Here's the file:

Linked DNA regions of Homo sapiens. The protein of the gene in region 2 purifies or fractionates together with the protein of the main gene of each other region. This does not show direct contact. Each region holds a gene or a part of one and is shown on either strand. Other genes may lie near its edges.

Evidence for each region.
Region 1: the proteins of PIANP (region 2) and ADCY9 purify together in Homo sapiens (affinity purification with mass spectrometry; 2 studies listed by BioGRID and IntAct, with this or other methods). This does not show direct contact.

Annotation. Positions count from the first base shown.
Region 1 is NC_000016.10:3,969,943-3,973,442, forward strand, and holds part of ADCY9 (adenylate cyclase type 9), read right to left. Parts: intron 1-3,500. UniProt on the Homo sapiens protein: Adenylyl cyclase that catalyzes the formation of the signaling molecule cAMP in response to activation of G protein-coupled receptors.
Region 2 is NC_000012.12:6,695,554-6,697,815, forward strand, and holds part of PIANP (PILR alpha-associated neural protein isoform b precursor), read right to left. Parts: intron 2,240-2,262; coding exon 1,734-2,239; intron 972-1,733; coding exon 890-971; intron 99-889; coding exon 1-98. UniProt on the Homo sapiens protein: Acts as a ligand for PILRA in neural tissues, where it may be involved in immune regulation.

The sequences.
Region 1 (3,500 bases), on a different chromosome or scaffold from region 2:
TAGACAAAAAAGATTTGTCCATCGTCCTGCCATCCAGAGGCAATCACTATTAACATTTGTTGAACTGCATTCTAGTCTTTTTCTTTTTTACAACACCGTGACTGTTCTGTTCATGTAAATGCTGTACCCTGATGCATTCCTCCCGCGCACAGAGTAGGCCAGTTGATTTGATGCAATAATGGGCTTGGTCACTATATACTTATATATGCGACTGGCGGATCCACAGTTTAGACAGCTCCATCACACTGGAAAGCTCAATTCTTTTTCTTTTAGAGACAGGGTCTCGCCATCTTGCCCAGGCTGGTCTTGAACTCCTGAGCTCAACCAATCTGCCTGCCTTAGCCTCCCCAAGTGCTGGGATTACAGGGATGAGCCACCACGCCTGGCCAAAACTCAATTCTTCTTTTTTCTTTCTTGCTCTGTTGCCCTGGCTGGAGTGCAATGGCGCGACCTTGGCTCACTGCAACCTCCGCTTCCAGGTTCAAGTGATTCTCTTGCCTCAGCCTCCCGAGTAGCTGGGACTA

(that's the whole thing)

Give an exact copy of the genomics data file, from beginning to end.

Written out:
Linked DNA regions of Homo sapiens. The protein of the gene in region 2 purifies or fractionates together with the protein of the main gene of each other region. This does not show direct contact. Each region holds a gene or a part of one and is shown on either strand. Other genes may lie near its edges.

Evidence for each region.
Region 1: the proteins of PIANP (region 2) and ADCY9 purify together in Homo sapiens (affinity purification with mass spectrometry; 2 studies listed by BioGRID and IntAct, with this or other methods). This does not show direct contact.

Annotation. Positions count from the first base shown.
Region 1 is NC_000016.10:3,969,943-3,973,442, forward strand, and holds part of ADCY9 (adenylate cyclase type 9), read right to left. Parts: intron 1-3,500. UniProt on the Homo sapiens protein: Adenylyl cyclase that catalyzes the formation of the signaling molecule cAMP in response to activation of G protein-coupled receptors.
Region 2 is NC_000012.12:6,695,554-6,697,815, forward strand, and holds part of PIANP (PILR alpha-associated neural protein isoform b precursor), read right to left. Parts: intron 2,240-2,262; coding exon 1,734-2,239; intron 972-1,733; coding exon 890-971; intron 99-889; coding exon 1-98. UniProt on the Homo sapiens protein: Acts as a ligand for PILRA in neural tissues, where it may be involved in immune regulation.

The sequences.
Region 1 (3,500 bases), on a different chromosome or scaffold from region 2:
TAGACAAAAAAGATTTGTCCATCGTCCTGCCATCCAGAGGCAATCACTATTAACATTTGTTGAACTGCATTCTAGTCTTTTTCTTTTTTACAACACCGTGACTGTTCTGTTCATGTAAATGCTGTACCCTGATGCATTCCTCCCGCGCACAGAGTAGGCCAGTTGATTTGATGCAATAATGGGCTTGGTCACTATATACTTATATATGCGACTGGCGGATCCACAGTTTAGACAGCTCCATCACACTGGAAAGCTCAATTCTTTTTCTTTTAGAGACAGGGTCTCGCCATCTTGCCCAGGCTGGTCTTGAACTCCTGAGCTCAACCAATCTGCCTGCCTTAGCCTCCCCAAGTGCTGGGATTACAGGGATGAGCCACCACGCCTGGCCAAAACTCAATTCTTCTTTTTTCTTTCTTGCTCTGTTGCCCTGGCTGGAGTGCAATGGCGCGACCTTGGCTCACTGCAACCTCCGCTTCCAGGTTCAAGTGATTCTCTTGCCTCAGCCTCCCGAGTAGCTGGGACTA